3. ^ Angelopoulou, Anastassia and Psarrou, Alexandra and Garcia Rodriguez, Jose and Revett, Kenneth (2005). "Automatic landmarking of 2D medical shapes using the growing neural gas network". In Yanxi Liu; Tianzi Jiang; Changshui Zhang (eds.). Computer vision for biomedical image applications: first international workshop, CVBIA 2005, Beijing, China, October 21, 2005 : proceedings. Springer. p. 210. doi:10.1007/11569541_22. ISBN 978-3-540-29411-5.CS1 maint: uses authors parameter (link)
  4. ^ Fernando Canales and Max Chacon (2007). "Modification of the growing neural gas algorithm for cluster analysis". In Luis Rueda; Domingo Mery (eds.). Progress in pattern recognition, image analysis and applications: 12th Iberoamerican Congress on Pattern Recognition, CIARP 2007, Viña del Mar-Valparaiso, Chile, November 13–16, 2007 ; proceedings. Springer. pp. 684–693. doi:10.1007/978-3-540-76725-1_71. ISBN 978-3-540-76724-4.CS1 maint: uses authors parameter (link)
  5. ^ http://wwwold.ini.rub.de/VDM/research/gsn/JavaPaper/img187.gif[dead link]
  6. ^ a b Fritzke, Bernd (1995). "A Growing Neural Gas Network Learns Topologies". Advances in Neural Information Processing Systems. 7: 625–632. Retrieved 2016-04-26.
  7. ^ a b Marsland, Stephen; Shapiro, Jonathan; Nehmzow, Ulrich (2002). "A self-organising network that grows when required". Neural Networks. 15 (8): 1041–1058. CiteSeerX 10.1.1.14.8763. doi:10.1016/s0893-6080(02)00078-3. PMID 12416693.
  8. ^ a b Prudent, Yann; Ennaji, Abdellatif (2005). An incremental growing neural gas learns topologies. Neural Networks, 2005. IJCNN'05. Proceedings. 2005 IEEE International Joint Conference on. 2. pp. 1211–1216. doi:10.1109/IJCNN.2005.1556026. ISBN 978-0-7803-9048-5. S2CID 41517545.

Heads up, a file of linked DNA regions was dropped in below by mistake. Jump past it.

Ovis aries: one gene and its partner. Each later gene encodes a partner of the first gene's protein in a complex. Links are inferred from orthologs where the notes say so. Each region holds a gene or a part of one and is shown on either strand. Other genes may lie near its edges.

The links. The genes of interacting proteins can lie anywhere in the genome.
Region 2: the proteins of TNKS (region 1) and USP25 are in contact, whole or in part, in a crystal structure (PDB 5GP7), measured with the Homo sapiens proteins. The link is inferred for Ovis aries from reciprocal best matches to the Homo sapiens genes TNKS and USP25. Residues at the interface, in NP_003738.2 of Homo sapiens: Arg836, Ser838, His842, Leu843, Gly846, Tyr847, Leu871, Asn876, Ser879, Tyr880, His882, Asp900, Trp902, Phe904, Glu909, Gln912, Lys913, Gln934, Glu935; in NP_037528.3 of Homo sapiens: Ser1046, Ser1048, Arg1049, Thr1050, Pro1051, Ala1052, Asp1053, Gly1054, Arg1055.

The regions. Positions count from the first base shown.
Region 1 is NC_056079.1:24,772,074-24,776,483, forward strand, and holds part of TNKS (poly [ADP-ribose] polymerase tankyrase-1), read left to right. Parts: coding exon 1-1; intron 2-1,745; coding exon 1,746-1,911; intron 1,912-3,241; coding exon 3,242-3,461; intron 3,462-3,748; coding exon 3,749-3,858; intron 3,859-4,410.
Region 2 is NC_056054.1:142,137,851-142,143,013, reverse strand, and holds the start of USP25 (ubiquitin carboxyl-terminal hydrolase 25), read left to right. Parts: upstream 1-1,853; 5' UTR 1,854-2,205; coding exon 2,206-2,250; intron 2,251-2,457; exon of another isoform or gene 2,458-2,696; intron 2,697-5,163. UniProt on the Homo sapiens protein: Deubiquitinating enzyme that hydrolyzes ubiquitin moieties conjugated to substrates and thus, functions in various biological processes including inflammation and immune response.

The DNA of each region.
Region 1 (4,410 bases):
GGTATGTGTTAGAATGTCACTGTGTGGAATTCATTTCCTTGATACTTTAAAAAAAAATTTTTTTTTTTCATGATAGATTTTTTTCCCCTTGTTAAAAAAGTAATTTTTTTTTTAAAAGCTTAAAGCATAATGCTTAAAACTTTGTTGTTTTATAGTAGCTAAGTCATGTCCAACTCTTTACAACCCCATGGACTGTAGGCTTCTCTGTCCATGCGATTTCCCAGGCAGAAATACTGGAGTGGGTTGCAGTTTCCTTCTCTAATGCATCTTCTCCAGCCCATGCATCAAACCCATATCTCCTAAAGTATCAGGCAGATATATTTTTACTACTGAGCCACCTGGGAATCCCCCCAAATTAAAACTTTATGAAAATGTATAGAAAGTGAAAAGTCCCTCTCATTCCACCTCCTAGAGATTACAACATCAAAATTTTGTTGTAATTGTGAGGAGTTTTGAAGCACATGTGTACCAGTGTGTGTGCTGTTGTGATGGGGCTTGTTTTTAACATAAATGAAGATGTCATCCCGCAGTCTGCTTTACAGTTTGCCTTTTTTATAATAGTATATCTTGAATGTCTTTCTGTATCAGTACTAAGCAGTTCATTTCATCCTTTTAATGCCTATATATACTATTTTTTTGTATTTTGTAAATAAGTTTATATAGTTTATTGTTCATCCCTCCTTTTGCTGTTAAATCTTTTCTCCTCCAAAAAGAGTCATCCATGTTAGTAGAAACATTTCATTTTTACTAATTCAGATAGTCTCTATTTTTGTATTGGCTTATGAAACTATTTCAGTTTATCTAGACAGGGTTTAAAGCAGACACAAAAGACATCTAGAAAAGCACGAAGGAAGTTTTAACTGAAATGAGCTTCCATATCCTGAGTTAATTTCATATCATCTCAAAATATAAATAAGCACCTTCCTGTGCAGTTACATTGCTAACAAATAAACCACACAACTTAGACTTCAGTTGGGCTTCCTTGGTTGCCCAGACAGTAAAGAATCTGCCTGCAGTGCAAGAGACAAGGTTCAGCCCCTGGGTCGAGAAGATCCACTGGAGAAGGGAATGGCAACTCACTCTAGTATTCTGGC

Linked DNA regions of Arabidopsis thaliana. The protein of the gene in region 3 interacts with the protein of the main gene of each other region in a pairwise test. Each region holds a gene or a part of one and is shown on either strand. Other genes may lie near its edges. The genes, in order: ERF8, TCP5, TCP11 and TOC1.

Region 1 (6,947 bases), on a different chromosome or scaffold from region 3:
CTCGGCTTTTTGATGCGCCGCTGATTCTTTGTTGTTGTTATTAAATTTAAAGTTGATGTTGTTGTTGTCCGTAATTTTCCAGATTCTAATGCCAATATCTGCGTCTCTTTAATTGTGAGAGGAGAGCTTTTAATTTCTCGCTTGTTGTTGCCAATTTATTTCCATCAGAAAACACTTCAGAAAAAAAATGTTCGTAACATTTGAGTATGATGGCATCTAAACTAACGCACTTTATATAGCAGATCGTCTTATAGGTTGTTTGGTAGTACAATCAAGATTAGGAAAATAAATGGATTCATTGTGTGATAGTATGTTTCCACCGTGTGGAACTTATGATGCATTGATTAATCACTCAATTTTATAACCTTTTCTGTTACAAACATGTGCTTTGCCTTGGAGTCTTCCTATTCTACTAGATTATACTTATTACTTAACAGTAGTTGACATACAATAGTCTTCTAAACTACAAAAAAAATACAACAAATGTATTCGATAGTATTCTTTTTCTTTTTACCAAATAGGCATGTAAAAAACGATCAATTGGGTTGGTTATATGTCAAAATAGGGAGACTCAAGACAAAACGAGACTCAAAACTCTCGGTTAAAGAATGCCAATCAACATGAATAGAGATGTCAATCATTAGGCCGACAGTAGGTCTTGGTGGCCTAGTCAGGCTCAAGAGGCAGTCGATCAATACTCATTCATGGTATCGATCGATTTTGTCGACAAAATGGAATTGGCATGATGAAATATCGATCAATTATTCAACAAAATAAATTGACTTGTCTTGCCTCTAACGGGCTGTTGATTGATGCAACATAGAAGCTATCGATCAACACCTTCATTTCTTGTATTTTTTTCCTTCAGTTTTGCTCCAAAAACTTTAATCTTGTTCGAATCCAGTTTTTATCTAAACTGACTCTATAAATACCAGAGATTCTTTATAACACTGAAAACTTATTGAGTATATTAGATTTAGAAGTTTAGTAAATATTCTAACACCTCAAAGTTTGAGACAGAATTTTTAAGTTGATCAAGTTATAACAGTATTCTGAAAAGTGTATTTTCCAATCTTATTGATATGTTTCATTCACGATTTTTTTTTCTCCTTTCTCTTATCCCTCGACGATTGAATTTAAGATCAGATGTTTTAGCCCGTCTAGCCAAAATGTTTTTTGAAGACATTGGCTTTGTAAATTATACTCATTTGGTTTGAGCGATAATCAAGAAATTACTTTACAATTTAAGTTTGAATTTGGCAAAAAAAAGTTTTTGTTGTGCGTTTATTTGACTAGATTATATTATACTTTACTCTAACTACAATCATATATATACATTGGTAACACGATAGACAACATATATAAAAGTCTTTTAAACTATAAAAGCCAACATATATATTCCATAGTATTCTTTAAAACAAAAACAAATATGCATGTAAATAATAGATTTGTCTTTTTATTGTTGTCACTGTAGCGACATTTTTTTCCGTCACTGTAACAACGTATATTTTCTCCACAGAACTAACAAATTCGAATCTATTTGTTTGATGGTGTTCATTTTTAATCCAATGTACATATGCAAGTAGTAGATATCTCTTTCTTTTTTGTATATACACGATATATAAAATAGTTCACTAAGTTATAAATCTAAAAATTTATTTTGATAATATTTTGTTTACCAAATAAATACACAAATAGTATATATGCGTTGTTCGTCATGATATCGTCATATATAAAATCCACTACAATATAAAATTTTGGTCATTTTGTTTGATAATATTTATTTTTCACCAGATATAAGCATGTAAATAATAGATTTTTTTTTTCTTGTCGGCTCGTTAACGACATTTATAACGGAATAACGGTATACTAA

9. ^ a b Ridella, Sandro; Rovetta, Stefano; Zunino, Rodolfo (1998). "Plastic algorithm for adaptive vector quantisation". Neural Computing & Applications. 7: 37–51. doi:10.1007/BF01413708. S2CID 1184174.
  10. ^ Iqbal, Hafsa; Campo, Damian; Baydoun, Mohamad; Marcenaro, Lucio; Martin, David; Regazzoni, Carlo (2019). "Clustering Optimization for Abnormality Detection in Semi-Autonomous Systems". St International Workshop on Multimodal Understanding and Learning for Embodied Applications: 33–41. doi:10.1145/3347450.3357657. ISBN 9781450369183.
  11. ^ Ancona, Fabio; Rovetta, Stefano; Zunino, Rodolfo (1996). "A parallel approach to plastic neural gas". Proceedings of International Conference on Neural Networks (ICNN'96). 1: 126–130. doi:10.1109/ICNN.1996.548878. ISBN 0-7803-3210-5. S2CID 61686854.
  12. ^ Ancona, Fabio; Rovetta, Stefano; Zunino, Rodolfo (1997). "Hardware implementation of the neural gas". Proceedings of International Conference on Neural Networks (ICNN'97). 2: 991–994. doi:10.1109/ICNN.1997.616161. ISBN 0-7803-4122-8. S2CID 62480597.

Further reading[edit]

  • T. Martinetz, S. Berkovich, and K. Schulten. "Neural-gas" Network for Vector Quantization and its Application to Time-Series Prediction. IEEE-Transactions on Neural Networks, 4(4):558-569, 1993.
  • Martinetz, T.; Schulten, K. (1994). "Topology representing networks". Neural Networks. 7 (3): 507–522. doi:10.1016/0893-6080(94)90109-0.

External links[edit]